Flexible work arrangements are often ad hoc, either implemented by an employee on his or her own with no agreement by the employer, or produced by a secret deal between an employee and supervisor. This can create problems for the employer: valued employees who need more work/life control and do not know that flexible work is an option may decide to leave. Moreover, when employees are aware of others’ deals but are not able to get a similar deal, the appearance of favoritism could erode morale or even lead to legal liability.
What’s better? A written policy. It gives the employer control over the terms of the program and provides guidelines for managing it. It also gives the employer the opportunity to encourage employees to use the policy to manage their work and personal obligations, thereby reducing unwanted attrition and flexibility stigma.
Here are the five essential characteristics of an effective written flexible work policy:
- Designed by the organization. The best flexible work policies reflect their companies’ unique cultures, business needs, values, and goals. Off-the-shelf policies rarely fit well. The most effective policies we have seen have been crafted by committees that included employees at various stages of their careers with a variety of personal interests, and have articulated the business reasons for offering flexible scheduling.
- Allows employees to create schedules that fit their needs. Some companies have resisted formalizing their flexible work programs because they (wisely) do not want to limit the ways their employees can work by specifying acceptable types of arrangements in a written policy. They know that if employees need to split their work days between home and office, a policy that provides reduced schedules or compressed work weeks will be of little use to them. Policies can be written to allow creativity in the design of schedules to meet the needs of employees, the employer, and customers while still providing sufficient guidelines to make the policy meaningful and manageable.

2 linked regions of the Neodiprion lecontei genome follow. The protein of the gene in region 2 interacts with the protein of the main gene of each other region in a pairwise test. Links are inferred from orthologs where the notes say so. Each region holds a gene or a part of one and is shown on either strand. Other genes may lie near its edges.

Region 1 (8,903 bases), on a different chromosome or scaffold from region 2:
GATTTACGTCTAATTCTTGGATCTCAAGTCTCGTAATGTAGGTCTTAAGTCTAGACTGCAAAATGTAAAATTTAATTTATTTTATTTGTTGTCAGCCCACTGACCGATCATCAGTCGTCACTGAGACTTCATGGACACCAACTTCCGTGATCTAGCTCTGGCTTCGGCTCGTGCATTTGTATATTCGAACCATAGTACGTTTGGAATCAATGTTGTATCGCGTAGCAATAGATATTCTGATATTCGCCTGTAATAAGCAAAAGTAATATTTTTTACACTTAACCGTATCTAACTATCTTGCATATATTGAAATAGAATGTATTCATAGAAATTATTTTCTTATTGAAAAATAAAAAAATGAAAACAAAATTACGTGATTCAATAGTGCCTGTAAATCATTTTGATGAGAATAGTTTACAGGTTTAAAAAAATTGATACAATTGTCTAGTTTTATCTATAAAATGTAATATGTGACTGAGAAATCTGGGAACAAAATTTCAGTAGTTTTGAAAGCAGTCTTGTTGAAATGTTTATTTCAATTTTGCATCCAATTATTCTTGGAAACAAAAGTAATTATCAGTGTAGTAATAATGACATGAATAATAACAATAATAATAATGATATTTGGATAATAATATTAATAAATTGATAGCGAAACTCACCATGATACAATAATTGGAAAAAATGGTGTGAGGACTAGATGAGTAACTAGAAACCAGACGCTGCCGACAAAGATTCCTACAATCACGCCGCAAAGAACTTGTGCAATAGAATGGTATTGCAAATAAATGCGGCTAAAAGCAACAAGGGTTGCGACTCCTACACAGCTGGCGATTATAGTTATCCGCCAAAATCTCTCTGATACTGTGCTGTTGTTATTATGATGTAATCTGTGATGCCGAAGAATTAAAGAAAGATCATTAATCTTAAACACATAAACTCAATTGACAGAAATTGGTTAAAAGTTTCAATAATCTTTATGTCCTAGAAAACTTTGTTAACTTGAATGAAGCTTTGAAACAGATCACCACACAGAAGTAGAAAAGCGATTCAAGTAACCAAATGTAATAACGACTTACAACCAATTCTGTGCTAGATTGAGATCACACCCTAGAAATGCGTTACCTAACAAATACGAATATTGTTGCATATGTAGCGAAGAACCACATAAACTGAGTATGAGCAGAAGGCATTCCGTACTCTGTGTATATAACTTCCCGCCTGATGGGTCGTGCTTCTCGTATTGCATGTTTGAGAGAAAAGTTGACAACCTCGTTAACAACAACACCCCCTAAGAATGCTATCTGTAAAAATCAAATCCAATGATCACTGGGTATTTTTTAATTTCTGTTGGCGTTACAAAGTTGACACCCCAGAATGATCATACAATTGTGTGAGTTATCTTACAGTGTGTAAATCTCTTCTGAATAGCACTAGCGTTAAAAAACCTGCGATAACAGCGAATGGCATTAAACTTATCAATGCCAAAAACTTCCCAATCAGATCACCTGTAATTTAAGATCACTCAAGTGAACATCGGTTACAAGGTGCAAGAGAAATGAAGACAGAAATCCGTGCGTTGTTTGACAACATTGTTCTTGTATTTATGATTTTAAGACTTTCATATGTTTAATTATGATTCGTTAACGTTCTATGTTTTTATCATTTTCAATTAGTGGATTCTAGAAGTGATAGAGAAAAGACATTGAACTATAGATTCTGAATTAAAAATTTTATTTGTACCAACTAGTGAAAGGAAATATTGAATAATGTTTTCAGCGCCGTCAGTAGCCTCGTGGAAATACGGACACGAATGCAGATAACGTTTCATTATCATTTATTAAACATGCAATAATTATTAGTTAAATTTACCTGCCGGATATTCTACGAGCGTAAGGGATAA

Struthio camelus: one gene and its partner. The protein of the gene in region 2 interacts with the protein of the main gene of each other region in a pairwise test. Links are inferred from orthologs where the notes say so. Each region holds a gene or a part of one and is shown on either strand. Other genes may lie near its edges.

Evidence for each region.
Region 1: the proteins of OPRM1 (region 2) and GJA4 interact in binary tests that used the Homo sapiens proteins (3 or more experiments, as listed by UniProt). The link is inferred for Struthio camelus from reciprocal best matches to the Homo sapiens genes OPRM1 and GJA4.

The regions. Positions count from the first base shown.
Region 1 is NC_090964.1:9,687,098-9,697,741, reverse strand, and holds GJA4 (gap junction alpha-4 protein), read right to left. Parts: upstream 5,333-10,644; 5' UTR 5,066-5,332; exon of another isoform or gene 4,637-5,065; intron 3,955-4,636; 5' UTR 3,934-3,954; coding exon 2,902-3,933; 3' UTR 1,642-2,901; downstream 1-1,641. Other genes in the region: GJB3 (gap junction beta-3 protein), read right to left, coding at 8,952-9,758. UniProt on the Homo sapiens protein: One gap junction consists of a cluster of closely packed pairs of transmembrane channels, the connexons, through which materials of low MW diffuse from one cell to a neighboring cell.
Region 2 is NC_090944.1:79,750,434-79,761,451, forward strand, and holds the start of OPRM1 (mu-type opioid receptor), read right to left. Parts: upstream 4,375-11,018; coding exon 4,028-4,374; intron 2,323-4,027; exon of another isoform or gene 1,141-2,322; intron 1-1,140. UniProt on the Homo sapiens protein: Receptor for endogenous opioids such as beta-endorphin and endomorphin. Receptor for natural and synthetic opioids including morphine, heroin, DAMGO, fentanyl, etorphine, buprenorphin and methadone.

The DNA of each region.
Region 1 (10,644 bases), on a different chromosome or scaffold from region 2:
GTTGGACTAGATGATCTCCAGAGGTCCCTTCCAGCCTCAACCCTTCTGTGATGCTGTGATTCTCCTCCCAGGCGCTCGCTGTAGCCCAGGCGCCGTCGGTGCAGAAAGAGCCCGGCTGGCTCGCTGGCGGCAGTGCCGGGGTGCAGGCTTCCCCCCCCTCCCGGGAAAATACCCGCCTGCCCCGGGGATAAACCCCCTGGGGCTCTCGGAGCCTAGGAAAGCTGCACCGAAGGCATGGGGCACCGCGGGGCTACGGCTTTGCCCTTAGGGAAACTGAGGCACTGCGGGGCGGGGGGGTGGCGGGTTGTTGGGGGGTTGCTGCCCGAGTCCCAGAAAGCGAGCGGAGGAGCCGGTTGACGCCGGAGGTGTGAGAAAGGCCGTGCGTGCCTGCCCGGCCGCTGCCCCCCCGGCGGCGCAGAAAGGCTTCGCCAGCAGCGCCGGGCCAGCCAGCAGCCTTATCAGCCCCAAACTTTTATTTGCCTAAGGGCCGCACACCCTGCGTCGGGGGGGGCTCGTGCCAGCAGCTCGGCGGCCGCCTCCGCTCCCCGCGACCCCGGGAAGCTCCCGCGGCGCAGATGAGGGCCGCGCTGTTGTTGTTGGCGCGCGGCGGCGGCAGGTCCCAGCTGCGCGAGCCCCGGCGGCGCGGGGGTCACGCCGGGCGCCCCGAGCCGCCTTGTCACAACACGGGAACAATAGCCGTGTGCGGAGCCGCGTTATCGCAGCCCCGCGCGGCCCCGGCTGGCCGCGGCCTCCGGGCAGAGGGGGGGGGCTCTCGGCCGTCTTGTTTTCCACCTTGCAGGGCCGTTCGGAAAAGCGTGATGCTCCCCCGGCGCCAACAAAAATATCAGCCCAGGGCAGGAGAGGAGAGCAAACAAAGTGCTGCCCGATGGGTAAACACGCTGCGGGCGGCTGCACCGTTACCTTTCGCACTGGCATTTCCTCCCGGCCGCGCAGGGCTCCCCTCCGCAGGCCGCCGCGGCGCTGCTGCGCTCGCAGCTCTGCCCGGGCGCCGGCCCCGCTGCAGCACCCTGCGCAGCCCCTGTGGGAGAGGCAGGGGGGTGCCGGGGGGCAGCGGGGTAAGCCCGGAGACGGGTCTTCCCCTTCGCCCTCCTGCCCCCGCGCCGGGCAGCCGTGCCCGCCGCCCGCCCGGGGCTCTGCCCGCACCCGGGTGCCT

- Reflects support of top management. Flexible work programs are often undermined by messages – usually unspoken – that employees had better not work flexibly if they want to get ahead. Policies that have an introductory paragraph stating why top management supports flexible work may erase those messages.
- Provides all necessary information and fair terms. Effective flexible work policies include: a statement of eligibility (ideally, all employees in good standing are eligible); a process for proposing a flexible schedule; the effect, if any, of flexible work on compensation (note that compensation for employees working reduced hours should be proportional to their schedules such that the percentage reduction from a full salary matches the percentage reduction from a full-time schedule); the effect, if any, of flexible work on advancement (again, any effect should be at least proportional); guidelines for work expectations, availability for emergencies, and responsiveness to customers; a mechanism for compensating employees who work more than their schedules; and a timetable for periodic review of how the schedule is working.
- Implemented strategically. No matter how good the policy, if it is not implemented well it will likely die on a shelf or sink under the weight of stigma. The first step is a carefully planned rollout of the program, including introduction by the CEO and training for everyone in the organization. The flexible work program is more likely to succeed if the organization appoints a manager to oversee the program and troubleshoot any problems, provides resources for employees working flexibly and those who supervise them, and holds supervisors accountable for the retention and advancement of flexible employees. Most importantly, the organization should take steps to eliminate stigma, such as training everyone about flexibility bias, enlisting key players as change agents, supporting and promoting flexible employees, and squelching negative talk. Benchmarking and periodic re-assessment will help the organization to determine the success of the program.
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